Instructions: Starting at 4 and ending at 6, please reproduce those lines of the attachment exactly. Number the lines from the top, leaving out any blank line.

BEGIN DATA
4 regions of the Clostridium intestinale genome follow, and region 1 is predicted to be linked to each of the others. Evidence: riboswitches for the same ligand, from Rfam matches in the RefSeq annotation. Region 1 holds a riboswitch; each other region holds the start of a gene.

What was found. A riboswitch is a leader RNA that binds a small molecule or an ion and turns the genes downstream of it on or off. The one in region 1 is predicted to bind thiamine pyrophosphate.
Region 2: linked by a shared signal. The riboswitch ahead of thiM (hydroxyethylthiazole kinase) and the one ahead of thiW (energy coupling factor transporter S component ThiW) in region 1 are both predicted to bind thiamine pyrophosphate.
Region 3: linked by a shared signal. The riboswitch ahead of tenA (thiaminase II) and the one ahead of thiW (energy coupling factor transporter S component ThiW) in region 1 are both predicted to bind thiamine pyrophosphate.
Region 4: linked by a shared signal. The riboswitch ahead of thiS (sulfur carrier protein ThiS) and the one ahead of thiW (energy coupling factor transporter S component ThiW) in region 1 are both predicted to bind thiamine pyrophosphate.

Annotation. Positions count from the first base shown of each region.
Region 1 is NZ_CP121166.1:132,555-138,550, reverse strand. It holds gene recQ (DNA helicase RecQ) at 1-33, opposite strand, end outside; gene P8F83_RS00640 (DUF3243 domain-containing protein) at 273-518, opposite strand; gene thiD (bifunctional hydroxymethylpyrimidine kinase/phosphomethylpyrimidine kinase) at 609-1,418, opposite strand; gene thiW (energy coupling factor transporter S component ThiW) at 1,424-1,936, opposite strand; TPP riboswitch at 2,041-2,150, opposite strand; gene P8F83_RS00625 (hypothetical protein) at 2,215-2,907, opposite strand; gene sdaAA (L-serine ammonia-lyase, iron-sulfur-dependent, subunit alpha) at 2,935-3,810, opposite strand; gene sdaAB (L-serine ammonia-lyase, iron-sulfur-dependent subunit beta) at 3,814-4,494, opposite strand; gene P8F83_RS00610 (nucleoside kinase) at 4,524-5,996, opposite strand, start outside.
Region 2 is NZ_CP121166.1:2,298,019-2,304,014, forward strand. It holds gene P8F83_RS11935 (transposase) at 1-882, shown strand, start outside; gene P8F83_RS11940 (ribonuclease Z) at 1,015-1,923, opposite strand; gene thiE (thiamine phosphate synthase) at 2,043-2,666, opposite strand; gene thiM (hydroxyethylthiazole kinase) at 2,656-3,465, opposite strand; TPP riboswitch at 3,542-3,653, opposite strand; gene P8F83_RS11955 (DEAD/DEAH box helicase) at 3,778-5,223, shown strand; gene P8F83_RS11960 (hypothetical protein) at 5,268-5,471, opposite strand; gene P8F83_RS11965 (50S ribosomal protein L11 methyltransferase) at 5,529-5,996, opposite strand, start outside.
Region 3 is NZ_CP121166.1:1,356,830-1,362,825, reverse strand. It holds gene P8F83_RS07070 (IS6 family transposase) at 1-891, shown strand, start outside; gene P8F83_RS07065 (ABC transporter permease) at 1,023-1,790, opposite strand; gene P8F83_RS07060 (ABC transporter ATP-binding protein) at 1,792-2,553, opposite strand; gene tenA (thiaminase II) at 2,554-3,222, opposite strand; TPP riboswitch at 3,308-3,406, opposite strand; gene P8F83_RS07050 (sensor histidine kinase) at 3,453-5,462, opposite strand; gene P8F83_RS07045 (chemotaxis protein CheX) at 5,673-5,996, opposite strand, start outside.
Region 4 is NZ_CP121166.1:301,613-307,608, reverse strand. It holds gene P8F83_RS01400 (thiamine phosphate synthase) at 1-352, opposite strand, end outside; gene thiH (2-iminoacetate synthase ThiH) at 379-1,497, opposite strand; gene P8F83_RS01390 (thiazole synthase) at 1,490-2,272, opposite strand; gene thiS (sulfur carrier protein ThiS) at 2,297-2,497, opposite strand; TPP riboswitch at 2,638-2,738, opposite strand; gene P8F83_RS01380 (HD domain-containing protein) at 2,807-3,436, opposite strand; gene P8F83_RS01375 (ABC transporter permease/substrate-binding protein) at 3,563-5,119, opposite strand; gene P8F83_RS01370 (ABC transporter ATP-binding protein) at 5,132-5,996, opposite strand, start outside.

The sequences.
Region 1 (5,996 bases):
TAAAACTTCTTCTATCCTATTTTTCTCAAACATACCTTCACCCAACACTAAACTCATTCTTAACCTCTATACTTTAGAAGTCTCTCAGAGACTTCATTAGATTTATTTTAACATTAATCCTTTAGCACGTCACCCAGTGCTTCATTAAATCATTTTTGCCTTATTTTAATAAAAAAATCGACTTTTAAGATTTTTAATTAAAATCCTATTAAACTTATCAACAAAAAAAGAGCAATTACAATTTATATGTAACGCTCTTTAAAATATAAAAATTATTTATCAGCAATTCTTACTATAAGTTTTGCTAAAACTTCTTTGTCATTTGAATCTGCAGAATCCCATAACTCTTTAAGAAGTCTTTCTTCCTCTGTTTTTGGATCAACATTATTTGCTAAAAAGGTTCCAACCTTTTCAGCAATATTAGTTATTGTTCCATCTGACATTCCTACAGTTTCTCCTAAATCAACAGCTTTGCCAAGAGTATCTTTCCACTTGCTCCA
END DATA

Region 3: linked by a shared signal. The riboswitch ahead of tenA (thiaminase II) and the one ahead of thiW (energy coupling factor transporter S component ThiW) in region 1 are both predicted to bind thiamine pyrophosphate.
Region 4: linked by a shared signal. The riboswitch ahead of thiS (sulfur carrier protein ThiS) and the one ahead of thiW (energy coupling factor transporter S component ThiW) in region 1 are both predicted to bind thiamine pyrophosphate.

Annotation. Positions count from the first base shown of each region.